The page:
Teen coming-of-age films often follow a standardized template: establish a sensitive teen protagonist, give him or her a few problems, throw in a couple of laughs, throw in a tragedy for a dramatic turning point between the second and third acts and finish with some sort of “life is beautiful” or “things get better” message.  Animals takes on this genre but thankfully it does not follow the aforementioned template.  In fact, it uses both fantasy and a willingness to explore the dark side of teen growing pains to subvert that formula.

The teen protagonist of Animals is Pol (Orial Pla), a young man with problems to spare.  First and foremost is his inability to let go of his longstanding friendship with Deerhoof, his childhood teddy bear.  He spends most of his free time palling around with the bear at the expense of his friendships with other teens or the chance at a romantic relationship with Laia (Roser Tapias), a female friend who is willing and available.  After his older brother Llorenc (Javier Beltran) puts a little pressure on him, Pol decides to move on to embracing adulthood.

Animals-posHowever, this doesn’t mean Pol’s troubles are over.  He’s also confused about his sexuality, a problem that is compounded when he finds himself attracted to Ikari (Augustus Prew), a loner who has just joined his school.  Ikari has a dark side and carelessly toys with the impressionable Pol.  As the pressures and pains of growing up kick in, he finds himself wanting to retreat to simpler days with Deerhoof.  He will come to a moment where he has to make a choice where his life is going and the result is as haunting as it is ambiguous.

Animals draws its creative fire from being elusive.  Co-writer/director Marcal Fores never goes easy on his audience, willfully blurring the line between reality and fantasy throughout the film and offsetting black humor with moments of unnerving drama.  The result will be too strange and defiantly obtuse for some – but those are also the qualities that will endear it to other viewers.  Fores handles his demanding blend of moods with confidence, creating a genuinely unpredictable story that keeps the viewer questioning their perceptions of what is happening up to the last few minutes.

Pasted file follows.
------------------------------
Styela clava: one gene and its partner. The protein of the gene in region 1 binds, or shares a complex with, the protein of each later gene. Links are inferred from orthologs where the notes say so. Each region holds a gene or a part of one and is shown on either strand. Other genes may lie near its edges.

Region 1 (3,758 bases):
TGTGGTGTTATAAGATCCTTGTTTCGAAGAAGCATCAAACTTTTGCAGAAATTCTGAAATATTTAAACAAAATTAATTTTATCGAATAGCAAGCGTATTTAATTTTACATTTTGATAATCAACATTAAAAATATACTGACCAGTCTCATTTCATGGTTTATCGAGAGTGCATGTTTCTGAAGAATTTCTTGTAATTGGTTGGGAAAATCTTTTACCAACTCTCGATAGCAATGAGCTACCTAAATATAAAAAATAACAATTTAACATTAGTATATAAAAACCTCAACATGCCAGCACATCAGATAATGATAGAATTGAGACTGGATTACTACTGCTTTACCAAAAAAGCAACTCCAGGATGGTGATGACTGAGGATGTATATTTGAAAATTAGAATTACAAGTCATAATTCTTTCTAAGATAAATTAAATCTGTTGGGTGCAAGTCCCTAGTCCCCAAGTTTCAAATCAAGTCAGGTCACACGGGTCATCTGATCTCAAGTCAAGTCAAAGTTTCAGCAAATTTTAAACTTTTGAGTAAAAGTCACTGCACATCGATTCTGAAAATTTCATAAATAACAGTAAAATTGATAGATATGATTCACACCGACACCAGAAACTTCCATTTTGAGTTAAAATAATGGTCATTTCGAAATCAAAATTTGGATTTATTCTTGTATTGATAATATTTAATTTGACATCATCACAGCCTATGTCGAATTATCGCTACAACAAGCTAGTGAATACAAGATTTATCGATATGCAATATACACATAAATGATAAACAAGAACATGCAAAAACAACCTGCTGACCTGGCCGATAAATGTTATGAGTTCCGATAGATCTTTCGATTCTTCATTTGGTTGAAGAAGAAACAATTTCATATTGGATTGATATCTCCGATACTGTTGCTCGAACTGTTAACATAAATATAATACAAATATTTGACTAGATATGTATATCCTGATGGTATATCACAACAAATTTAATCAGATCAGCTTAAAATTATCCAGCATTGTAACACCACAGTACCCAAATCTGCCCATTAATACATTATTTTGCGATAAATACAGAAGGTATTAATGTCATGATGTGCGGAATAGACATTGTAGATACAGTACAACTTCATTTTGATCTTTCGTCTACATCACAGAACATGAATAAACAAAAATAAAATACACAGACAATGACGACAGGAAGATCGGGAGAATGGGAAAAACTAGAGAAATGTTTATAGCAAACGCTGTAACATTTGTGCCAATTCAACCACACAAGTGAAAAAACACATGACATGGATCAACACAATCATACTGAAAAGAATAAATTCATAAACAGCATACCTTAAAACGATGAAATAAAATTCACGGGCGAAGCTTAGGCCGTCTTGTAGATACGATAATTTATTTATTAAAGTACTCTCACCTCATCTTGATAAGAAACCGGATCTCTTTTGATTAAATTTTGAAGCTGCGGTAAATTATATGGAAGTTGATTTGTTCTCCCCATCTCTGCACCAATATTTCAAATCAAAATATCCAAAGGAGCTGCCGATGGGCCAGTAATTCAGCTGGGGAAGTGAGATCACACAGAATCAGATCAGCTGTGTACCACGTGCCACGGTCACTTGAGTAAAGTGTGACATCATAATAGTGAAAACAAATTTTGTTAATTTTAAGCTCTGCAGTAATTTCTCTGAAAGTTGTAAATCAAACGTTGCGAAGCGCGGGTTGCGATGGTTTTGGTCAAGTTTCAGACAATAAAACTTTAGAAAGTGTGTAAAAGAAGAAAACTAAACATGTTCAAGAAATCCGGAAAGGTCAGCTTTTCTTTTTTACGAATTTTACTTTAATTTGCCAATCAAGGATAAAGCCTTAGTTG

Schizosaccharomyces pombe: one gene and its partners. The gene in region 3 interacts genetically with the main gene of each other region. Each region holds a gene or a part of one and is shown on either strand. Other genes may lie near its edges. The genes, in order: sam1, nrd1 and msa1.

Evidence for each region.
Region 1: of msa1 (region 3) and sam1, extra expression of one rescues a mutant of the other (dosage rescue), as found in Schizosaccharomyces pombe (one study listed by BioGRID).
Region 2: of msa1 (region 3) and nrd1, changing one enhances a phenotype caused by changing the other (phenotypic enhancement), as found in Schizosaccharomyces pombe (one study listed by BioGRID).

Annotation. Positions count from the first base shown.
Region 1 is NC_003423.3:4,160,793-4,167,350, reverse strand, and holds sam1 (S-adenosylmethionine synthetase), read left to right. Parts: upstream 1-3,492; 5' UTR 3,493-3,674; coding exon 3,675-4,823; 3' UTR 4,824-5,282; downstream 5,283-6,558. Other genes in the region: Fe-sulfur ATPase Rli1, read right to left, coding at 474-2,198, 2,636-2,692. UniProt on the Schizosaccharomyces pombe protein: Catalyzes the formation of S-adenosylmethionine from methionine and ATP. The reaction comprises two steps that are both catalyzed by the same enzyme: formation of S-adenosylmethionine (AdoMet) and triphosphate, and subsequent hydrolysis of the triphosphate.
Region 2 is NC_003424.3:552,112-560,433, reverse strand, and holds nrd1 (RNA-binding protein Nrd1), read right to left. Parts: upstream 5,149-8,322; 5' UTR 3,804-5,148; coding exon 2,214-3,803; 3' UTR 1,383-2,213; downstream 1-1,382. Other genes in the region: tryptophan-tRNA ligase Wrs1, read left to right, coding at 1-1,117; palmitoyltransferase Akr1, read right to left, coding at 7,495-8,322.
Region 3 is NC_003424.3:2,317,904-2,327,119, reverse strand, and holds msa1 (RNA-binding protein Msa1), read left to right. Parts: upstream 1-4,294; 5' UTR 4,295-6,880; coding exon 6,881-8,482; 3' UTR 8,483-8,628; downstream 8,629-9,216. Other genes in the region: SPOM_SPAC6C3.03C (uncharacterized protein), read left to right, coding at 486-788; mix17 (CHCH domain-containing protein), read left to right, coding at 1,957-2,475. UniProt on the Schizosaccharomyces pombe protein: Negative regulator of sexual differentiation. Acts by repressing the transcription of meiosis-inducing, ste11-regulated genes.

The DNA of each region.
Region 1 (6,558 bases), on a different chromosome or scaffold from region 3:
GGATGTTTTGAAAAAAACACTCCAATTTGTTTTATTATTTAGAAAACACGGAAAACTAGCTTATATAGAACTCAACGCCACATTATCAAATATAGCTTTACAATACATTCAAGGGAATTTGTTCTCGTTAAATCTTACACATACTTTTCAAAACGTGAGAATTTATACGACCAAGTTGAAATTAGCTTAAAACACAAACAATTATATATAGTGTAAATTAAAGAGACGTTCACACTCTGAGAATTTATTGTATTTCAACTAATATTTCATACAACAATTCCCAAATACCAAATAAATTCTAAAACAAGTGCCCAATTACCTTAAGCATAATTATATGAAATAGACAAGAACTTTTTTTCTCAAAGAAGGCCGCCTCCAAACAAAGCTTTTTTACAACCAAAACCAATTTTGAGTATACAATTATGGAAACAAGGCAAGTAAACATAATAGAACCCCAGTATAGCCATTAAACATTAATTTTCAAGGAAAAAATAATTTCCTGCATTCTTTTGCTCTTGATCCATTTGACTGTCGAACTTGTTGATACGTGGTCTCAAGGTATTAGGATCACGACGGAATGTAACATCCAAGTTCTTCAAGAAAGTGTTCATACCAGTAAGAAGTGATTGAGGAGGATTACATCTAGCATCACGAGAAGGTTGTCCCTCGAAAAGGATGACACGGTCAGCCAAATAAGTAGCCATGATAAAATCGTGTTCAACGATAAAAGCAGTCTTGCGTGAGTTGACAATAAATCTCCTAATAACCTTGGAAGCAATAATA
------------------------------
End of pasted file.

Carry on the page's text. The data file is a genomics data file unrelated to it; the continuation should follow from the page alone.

Those who can stick with the demanding approach of Animals will discover that it is one of those rare films that is extremely stylish without calling attention to its own technical polish.  Fores uses stylization as an extension of his storytelling approach, deploying a glossy visual style and a clever, subtle blend of practical and visual effects to aid in blurring the line between Pol’s daydreams and the reality intruding on them. Eduard Grau’s cinematography has the kind of pastel loveliness you might associate with a Wes Anderson film but Fores twists it towards David Lynch-esque ends – and the score, which blends indie-rock with instrumentals in the same vein, adds another layer of irony to comment on the story.

Finally, Fores gets strong performances from a cast that bring depth and dimension to characterizations that could have gotten lost in the surrealism.  Pla’s work in the lead fits the film’s enigmatic style nicely, veering between a blank passiveness and moments of intense emotion.  Prew is as charismatic as he is enigmatic as the story’s force of change and Tapia makes a sympathetic, likeably quirky female foil for Pol.   Elsewhere, there is also a memorable turn from Dimitri Leonidas as a mischievous, sharp-tongued friend of Pol’s and fans of Edgar Wright’s work will be amused to see Martin Freeman to turn up as a concerned yet domineering teacher.

In short, Animals requires that the viewer do some work – not only to follow the story’s elliptical twists but also to make up their own mind on the issues of maturity and sexuality that the story raises.  That said, the skill and style that Fores employs in telling his story make Animals a challenge worth accepting and a refreshing alternative to usual predictable approach of other teen coming-of-age films.